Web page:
Much of what separates the two is the ability to communicate well with clients. How closely does the integrator listen and understand the business issues that the client faces and the needs of the audience who will view the signage? Do they use this information to engineer superior solutions that fulfill the client's needs? Project engineers should be skilled at interpreting business requirements and transforming them into appropriate technical solutions.

A great integrator is able to advise the customer about current and upcoming technology, and will recommend a technology solution that future-proofs their installation. This is very different from simply delivering on the client's demands — an integrator that is simply installing a shopping list specified by the client isn't really adding value.

Many digital signage installations require ongoing support. Content may need to be continually refreshed and updated, and new functions and capabilities introduced as business needs evolve. Therefore the relationship with the systems integrator should transform into a long-term business partnership.

How do you go about finding a great systems integrator that will become a valued partner for years to come? Due diligence in this process can be broken into five important steps:

Step 1: Consider the project

Define and be able to clearly explain both the current requirements of your project as well as future goals. Do you want to eventually transition to 4K content and displays? Do you want to add touch interactivity or live TV at some time in the future? Draw up the project requirements and selection criteria. If you don't have this expertise in-house, consider bringing in an expert.

Step 2: Consider the integrator from a business perspective

Review the financial health and integrity of the systems integrator's business. Ask for and call on references that have installed systems similar to what you are asking them to do. Assess the business culture of the systems integrator. How quickly do they respond to requests? Establish their billing practices — when does a casual discussion turn into chargeable consultancy?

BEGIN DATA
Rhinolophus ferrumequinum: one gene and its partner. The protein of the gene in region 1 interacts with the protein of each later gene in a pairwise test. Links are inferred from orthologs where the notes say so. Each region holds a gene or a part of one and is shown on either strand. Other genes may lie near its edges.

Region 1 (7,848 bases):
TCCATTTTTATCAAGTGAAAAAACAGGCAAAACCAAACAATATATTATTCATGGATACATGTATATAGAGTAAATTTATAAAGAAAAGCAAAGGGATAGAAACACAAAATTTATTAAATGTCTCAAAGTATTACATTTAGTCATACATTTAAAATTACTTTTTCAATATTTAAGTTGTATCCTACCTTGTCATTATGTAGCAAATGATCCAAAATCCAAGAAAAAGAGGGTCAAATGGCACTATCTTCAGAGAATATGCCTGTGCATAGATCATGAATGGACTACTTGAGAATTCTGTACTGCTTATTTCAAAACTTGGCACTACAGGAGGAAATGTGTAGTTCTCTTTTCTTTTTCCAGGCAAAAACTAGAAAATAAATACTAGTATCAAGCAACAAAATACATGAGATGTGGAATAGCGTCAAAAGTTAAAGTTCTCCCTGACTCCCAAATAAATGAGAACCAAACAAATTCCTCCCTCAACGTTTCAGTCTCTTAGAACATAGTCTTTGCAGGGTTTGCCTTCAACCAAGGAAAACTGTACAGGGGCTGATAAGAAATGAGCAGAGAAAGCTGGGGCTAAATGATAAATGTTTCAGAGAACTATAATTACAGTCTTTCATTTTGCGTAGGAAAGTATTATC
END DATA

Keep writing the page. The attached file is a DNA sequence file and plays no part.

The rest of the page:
Step 3: Consider the integrator from a technical/human perspective

Match the technical requirements of the project to the skills and experience of the integrator. Establish their ability to customize hardware if required and get a feel for how close they are to market-leading vendors. Be cautious of offers to tackle issues outside the firm's expertise. Review their website for examples of similar successful projects, and ask detailed questions about them.

Step 4: Look at the implementation process

Establish who will actually be working on the project, and what the roles of each member of the team will be. Verify that their experience, skills and qualifications are appropriate. Check what parts, if any, of the project will be subcontracted. Verify the suitability and skills of the proposed subcontractors. Discuss a timeline for implementation, including milestones and payment terms. Establish sign-off criteria, including deliverables such as documentation, training and records.

Step 5: Meet the whole team

It is essential to have a good relationship with the project team at every level — not just the managers. Seek a meeting with the whole team before you sign off the project, and ideally involve all the key stakeholders from your side, too. Look for a team that can contribute creatively but takes a measured-by-experience approach to your project.

Close attention to the considerations above will streamline the systems integrator selection process, and set both sides up for a mutually beneficial partnership that will stand the test of time.

Posted by: Admin AT 08:00 am   |  Permalink   |  0 Comments  |